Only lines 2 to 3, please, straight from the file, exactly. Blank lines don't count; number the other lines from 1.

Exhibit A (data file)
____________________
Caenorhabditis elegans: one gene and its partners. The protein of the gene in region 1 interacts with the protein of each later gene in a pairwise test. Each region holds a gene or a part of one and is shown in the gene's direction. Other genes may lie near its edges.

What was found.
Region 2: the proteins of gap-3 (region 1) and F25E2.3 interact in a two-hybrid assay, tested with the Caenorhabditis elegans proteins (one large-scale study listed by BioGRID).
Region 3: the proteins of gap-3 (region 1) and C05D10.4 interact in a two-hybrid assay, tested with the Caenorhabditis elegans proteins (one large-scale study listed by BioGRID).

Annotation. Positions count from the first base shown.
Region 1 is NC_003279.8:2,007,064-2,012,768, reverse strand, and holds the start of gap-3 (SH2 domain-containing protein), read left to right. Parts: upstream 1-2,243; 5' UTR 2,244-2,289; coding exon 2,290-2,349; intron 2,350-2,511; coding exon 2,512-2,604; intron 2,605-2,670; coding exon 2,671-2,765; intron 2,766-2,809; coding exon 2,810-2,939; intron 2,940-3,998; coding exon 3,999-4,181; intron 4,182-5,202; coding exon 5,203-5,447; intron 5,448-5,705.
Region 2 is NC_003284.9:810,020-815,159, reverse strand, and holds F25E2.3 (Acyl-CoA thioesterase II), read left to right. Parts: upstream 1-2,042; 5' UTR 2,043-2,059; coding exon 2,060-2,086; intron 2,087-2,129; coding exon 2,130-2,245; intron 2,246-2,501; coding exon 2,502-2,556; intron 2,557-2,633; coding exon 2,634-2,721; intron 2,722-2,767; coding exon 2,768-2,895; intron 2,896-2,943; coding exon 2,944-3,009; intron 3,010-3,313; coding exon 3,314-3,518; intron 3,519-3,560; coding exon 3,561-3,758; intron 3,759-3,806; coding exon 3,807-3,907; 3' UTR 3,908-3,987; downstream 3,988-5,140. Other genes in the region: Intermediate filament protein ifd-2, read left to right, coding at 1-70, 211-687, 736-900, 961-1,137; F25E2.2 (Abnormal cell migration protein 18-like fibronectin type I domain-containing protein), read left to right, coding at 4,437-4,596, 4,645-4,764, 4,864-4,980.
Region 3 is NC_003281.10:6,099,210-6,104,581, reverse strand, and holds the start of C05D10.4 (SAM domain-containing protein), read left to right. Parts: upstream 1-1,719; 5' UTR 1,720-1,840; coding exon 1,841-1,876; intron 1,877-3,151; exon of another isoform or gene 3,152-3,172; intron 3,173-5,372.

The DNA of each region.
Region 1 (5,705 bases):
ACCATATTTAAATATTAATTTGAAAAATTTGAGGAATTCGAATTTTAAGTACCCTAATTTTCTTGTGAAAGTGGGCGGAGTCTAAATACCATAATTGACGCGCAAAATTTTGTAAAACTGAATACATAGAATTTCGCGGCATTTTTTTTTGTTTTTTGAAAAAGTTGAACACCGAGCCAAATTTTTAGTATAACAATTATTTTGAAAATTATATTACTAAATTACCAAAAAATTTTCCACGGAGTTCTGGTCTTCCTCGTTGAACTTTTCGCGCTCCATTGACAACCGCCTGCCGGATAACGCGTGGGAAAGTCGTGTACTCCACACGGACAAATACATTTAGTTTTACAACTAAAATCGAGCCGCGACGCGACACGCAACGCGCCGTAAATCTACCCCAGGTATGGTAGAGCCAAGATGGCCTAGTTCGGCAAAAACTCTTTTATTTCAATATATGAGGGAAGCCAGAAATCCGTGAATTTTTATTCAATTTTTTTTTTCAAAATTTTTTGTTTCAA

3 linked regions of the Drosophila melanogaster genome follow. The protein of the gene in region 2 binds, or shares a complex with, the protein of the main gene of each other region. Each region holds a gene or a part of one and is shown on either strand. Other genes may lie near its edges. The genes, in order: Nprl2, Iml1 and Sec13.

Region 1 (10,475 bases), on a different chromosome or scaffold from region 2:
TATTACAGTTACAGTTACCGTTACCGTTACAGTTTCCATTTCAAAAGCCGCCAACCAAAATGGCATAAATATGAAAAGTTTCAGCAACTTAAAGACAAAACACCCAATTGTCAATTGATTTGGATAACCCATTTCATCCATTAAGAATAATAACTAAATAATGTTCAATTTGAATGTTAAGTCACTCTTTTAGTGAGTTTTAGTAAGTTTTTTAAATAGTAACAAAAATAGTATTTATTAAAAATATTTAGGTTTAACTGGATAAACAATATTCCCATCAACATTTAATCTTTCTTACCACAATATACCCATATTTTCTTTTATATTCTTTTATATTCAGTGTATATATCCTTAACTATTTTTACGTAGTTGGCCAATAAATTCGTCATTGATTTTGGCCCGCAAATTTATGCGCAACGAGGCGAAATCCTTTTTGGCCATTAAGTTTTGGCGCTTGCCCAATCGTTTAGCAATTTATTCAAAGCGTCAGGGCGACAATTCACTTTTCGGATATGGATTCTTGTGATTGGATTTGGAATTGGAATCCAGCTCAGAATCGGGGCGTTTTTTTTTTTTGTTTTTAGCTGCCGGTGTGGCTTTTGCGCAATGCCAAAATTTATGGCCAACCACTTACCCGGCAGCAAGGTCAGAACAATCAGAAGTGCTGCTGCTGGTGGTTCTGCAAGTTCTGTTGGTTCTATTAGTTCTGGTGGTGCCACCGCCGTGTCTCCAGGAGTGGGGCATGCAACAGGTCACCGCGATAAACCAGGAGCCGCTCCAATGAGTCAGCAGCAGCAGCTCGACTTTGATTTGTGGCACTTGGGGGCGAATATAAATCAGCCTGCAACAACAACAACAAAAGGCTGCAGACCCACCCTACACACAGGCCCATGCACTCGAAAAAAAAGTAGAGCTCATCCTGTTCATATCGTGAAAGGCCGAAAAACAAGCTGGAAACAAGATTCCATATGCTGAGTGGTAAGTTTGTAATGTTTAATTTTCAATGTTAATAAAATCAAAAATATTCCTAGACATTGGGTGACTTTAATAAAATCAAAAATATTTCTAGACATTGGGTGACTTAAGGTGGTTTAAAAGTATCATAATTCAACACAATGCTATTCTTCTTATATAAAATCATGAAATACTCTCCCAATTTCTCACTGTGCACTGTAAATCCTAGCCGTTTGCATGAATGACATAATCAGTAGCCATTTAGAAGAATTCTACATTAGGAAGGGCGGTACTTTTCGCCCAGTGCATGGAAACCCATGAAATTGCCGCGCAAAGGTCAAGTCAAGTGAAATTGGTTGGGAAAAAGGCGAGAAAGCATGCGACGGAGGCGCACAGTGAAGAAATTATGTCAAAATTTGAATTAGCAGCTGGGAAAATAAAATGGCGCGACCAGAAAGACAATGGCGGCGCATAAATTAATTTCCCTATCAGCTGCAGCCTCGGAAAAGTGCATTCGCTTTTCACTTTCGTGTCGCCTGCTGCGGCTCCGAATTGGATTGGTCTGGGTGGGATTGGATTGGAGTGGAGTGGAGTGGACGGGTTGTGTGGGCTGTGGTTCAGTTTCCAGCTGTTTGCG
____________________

What was found.
Region 2: the proteins of gap-3 (region 1) and F25E2.3 interact in a two-hybrid assay, tested with the Caenorhabditis elegans proteins (one large-scale study listed by BioGRID).